by James A. Bacon
Now that most Confederate statues have been removed from prominent public places, where will they go? They’re too big to fit into museums without expensive retrofitting, and not many museum boards are likely to welcome the controversy of housing them anyway. A commonly suggested alternative is to move the memorials to cemeteries.
But apparently even that idea will engender controversy. In a recent op-ed in the Richmond Times-Dispatch, Ryan K. Smith, a Virginia Commonwealth University history professor, calls the introduction of statues into cemeteries “a political statement.” He concludes: “However much dignity we might wish for the individual dead, we cannot lend the sanctity of their cemeteries for a new Lost Cause.”
It appears that some people can’t declare victory and call it a day. Not content to remove the statues from prominent views, they effectively want to extirpate them entirely from the public sphere.
I fall into the camp that says we should have preserved the statues and updated their signage to place them in their appropriate historical context as reminders of a past we now repudiate. We lost that battle. Fine. I appreciate that many African-Americans were offended by the presence of statues glorifying generals who fought to defend a nation, the Confederate States of America, that was dedicated to the preservation of slavery. I get it. Society has decided. Let’s move on to issues that make an actual difference in peoples’ lives such as joblessness, failing schools, and unaffordable housing, healthcare, and college tuition.
Smith does not seem interested in moving on. Perhaps that’s understandable given the fact that he authored the recently released book “Death and Rebirth in a Southern City: Richmond’s Historic Cemeteries.” But I fear that he channels the instincts of many others.
Smith sums up the case for transferring the statues to cemeteries as follows:
Those advocating [the transfer of statues to cemeteries] defend them with several points. First, they note that the cemeteries are secluded beyond the public spaces of courthouse squares and city streets. Second, the cemeteries present more practical alternatives to museums since they do not require special housing for the often oversized sculptures.
Lastly, and most importantly, advocates believe that the Confederate soldiers buried in the cemeteries give them special claim on the monuments. The presence of those bodies is seen to transform the carved or cast figures of the Confederates into more traditional memorials, akin to gravestones. Cemeteries are places of retreat and reflection, after all, intended to be inviolable. And who wants to denigrate that which is associated with the dead?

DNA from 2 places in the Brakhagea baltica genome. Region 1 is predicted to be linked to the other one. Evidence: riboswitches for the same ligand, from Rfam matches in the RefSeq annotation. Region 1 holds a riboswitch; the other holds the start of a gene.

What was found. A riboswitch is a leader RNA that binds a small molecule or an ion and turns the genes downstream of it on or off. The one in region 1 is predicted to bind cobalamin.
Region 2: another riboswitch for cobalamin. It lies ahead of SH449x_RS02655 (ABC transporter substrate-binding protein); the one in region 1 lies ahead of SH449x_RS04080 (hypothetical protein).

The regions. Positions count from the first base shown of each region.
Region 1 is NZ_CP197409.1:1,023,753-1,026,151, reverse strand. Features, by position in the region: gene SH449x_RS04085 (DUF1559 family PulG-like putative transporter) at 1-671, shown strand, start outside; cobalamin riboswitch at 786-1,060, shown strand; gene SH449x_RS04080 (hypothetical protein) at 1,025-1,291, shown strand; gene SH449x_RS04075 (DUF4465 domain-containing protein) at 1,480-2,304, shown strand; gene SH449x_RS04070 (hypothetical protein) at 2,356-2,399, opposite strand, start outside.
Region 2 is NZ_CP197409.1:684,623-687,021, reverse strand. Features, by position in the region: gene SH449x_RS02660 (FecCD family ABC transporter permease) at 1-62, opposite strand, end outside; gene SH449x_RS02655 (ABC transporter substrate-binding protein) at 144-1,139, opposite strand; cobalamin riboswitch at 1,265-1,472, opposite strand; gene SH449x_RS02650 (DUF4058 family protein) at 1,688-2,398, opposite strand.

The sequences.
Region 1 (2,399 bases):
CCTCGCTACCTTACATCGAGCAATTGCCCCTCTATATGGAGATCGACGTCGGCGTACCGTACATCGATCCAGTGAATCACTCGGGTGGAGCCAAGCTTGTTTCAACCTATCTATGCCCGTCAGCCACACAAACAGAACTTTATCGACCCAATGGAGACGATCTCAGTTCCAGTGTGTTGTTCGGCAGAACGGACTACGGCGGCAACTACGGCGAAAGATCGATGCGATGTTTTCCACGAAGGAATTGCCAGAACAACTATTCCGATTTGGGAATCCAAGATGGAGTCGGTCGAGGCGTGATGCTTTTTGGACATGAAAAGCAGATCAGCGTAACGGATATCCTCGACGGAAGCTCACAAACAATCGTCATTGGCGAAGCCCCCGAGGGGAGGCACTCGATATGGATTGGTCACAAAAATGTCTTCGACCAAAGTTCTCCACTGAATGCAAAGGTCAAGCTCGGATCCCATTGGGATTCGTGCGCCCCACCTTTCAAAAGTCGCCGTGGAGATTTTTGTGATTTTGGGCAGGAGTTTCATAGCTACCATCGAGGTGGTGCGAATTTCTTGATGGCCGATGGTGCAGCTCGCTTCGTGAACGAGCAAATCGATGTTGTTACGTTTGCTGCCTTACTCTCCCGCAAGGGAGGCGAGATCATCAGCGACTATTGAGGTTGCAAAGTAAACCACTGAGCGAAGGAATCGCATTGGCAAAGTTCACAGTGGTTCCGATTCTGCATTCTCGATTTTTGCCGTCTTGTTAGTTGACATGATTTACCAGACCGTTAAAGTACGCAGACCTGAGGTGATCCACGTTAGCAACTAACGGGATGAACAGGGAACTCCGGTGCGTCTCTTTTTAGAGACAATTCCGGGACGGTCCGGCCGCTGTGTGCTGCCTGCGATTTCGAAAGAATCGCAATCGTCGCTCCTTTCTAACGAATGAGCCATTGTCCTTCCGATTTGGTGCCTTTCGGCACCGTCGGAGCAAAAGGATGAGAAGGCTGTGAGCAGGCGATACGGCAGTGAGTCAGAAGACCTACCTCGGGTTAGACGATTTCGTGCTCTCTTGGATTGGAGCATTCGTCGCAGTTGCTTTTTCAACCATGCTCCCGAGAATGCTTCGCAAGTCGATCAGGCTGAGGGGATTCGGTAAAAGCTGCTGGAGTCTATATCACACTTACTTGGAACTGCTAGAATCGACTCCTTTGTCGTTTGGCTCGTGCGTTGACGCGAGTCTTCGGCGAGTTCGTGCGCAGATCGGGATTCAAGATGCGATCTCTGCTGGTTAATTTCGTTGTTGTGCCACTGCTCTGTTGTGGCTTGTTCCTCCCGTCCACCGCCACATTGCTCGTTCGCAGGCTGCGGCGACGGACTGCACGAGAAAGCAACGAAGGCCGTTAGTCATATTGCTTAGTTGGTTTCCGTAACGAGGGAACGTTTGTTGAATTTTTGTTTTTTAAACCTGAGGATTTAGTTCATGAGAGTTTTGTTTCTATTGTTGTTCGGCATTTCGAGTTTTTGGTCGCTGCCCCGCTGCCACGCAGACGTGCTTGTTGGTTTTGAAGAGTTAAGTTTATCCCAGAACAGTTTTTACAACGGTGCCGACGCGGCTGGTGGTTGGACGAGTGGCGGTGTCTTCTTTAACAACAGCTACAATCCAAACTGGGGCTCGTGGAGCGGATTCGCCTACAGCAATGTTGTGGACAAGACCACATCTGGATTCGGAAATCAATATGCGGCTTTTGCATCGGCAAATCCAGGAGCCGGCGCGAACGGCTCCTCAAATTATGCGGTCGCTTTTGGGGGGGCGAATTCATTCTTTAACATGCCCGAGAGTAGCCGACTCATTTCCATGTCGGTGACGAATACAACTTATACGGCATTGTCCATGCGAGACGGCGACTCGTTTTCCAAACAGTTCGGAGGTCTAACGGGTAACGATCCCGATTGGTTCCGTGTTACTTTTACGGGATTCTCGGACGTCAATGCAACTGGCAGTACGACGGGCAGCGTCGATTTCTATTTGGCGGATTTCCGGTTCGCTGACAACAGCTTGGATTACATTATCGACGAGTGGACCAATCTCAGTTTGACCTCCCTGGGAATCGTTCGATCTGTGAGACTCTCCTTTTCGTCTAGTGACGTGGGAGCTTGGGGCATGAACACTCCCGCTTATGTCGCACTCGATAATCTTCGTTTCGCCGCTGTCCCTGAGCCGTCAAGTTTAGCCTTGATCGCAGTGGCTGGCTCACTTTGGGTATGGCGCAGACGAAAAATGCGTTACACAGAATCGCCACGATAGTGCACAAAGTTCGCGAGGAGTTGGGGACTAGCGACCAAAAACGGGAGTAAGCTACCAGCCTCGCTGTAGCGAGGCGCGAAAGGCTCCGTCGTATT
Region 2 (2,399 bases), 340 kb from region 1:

But Smith isn’t buying that logic. He writes:
There was always a powerful connection between the bodies of the dead and the Confederate statues in public spaces, after all. It is no accident that Richmond holds at least 10% of the Civil War’s entire Confederate dead as well as the preponderance of Lost Cause tributes to them. The city’s dual statues of [Jefferson] Davis made those connections plain.
He also contrasts the upkeep of Confederate graves with the neglect of many African-American cemeteries in Virginia.
Smith erects a straw man when he suggests that anyone is interested in pursuing a new “Lost Cause,” a term associated with the Jim Crow era of segregation. That’s just silly nonsense. The issues are more profound than the ones he raises.
The Left has imbued the statues of Confederate heroes with a particular meaning: associating them with the defense of slavery during the Civil War, the Lost Cause mythology following the war, and the oppression of African-Americans generally. That’s not the meaning conferred by the statues’ defenders. Whatever the motives of those who erected the statues long ago — a matter of considerable debate — those who defend them today honor the martial valor of the men being memorialized. In many cases, the defenders are descended from those who fought in the conflict or otherwise shared in the extraordinary sacrifices of the war effort. To mangle an oft-heard phrase, that’s heritage, not hate.
The defenders of heritage have lost the battle to maintain the statues in places of public prominence. If Smith’s op-ed is any indication, the goal posts are being moved. Don’t be surprised if we hear people saying that the statues should not be erected in any public place, including museums or cemeteries. If that’s the next phase of the culture war, it will be even more bitter than the one that came before. It’s one thing to say, “We won’t, as a society, honor those generals anymore.” It’s quite another to add, “And we won’t let you, as individuals, honor them either.”
When the North won the Civil War, northerners reconciled with their southern brethren. No such spirit seems alive in the republic today.